The Buffett Rule: The Debate the White House Wants to Have

More

This past weekend, the White House floated a new principle called the "Buffett rule" that would require millionaires to pay a greater share of their income than the middle class. It's named after Warren Buffett, the billionaire investor who often makes the point that he pays a lower effective tax rate than his secretary. (Since he makes more of his income from tax-preferred investments than a typical salary, he pays a lower share of his overall income through payroll and individual income taxes.)

The Buffet Rule caused a stir online since conservatives complained that it represented class warfare -- as if reinforcing the contours of a progressive income tax were an act of war. Since President Obama did not mention it in his deficit speech this morning, it's fair to say the rule represents more of a guiding principle than a concrete policy measure.

But even as a guiding principle, it polls spectacularly well. More than 20 polls consulted by Bruce Bartlett reveal support for higher taxes in a deficit reduction deal, and the public prefers those higher taxes to disproportionately affect the rich. The White House can't run on a healthy recovery yet, and it won't run on spending cuts. The alternative is to turn 2012 into a referendum on the role of government and the responsibilities of the wealthy.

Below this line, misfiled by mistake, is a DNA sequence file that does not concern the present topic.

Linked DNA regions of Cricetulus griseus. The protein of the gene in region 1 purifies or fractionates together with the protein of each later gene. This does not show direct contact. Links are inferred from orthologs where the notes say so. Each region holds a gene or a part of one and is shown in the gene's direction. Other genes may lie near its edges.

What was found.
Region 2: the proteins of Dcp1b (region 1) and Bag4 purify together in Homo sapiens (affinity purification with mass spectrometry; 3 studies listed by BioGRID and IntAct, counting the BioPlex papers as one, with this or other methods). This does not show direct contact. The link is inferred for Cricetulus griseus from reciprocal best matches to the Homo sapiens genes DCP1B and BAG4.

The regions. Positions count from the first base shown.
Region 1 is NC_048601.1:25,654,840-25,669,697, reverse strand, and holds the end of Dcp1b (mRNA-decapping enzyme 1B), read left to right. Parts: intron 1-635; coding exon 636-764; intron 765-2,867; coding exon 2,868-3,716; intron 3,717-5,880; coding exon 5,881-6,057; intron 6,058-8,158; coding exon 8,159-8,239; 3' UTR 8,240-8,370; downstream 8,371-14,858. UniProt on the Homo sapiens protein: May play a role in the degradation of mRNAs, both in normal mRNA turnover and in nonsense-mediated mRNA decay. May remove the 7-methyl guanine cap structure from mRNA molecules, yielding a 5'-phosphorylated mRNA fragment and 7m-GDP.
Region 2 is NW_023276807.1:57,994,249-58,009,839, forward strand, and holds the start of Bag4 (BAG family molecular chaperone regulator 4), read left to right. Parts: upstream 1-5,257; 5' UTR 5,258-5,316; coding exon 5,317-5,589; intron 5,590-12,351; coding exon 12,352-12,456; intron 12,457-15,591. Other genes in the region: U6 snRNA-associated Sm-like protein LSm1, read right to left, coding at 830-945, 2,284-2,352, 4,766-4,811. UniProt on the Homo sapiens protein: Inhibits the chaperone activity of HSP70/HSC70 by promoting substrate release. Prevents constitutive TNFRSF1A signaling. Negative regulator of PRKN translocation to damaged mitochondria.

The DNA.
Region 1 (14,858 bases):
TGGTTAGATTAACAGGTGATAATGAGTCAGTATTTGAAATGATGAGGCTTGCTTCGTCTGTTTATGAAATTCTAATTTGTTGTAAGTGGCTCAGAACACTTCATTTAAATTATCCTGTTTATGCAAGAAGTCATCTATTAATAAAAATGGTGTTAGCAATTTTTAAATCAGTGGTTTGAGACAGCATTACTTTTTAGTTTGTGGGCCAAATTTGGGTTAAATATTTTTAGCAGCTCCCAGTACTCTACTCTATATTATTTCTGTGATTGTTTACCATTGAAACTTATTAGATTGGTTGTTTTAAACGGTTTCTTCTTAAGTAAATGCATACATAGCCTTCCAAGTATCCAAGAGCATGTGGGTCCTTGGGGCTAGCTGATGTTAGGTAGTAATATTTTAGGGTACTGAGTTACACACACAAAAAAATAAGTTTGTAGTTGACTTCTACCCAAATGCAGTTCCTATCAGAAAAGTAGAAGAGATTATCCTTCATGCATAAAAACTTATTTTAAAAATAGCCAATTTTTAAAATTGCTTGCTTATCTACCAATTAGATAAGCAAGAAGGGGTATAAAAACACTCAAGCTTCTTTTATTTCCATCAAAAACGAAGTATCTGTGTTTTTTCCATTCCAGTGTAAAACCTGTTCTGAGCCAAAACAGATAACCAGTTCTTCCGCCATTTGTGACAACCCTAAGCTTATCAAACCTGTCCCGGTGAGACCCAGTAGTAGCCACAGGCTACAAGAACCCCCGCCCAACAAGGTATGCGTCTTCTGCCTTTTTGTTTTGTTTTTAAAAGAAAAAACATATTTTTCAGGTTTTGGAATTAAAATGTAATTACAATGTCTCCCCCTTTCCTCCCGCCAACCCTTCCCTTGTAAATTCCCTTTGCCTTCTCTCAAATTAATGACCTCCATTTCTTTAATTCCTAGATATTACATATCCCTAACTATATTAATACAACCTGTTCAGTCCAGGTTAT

It's a clear choice. Republicans voted to voucherize Medicare and have refused to raise taxes. Democrats want to preserve Medicare and Social Security and have offered to pay for it by raising taxes on richer households. (I'd prefer a combination -- long-term entitlement reform and higher taxes for more than the top two percent, but the opening rounds of a negotiation are no time for open moderates.)

The Buffett Rule isn't a law so much as a foreshadowing. This is the debate the White House wants to have in the next year. This is the debate it thinks it can win.







Jump to comments
Presented by

Derek Thompson is a senior editor at The Atlantic, where he writes about economics, labor markets, and the entertainment business.

Get Today's Top Stories in Your Inbox (preview)

What Is the Greatest Story Ever Told?

A panel of storytellers share their favorite tales, from the Bible to Charlotte's Web.


Elsewhere on the web

Join the Discussion

After you comment, click Post. If you’re not already logged in you will be asked to log in or register. blog comments powered by Disqus

Video

The Death of Film

You'll never hear the whirring sound of a projector again.

Video

How to Hunt With Poison Darts

A Borneo hunter explains one of his tribe's oldest customs: the art of the blowpipe

Video

A Delightful, Pixar-Inspired Cartoon

An action figure and his reluctant sidekick trek across a kitchen in search of treasure.

Video

I Am an Undocumented Immigrant

"I look like a typical young American."

Video

Why Did I Study Physics?

Using hand-drawn cartoons to explain an academic passion

Writers

Up
Down

More in Business

Just In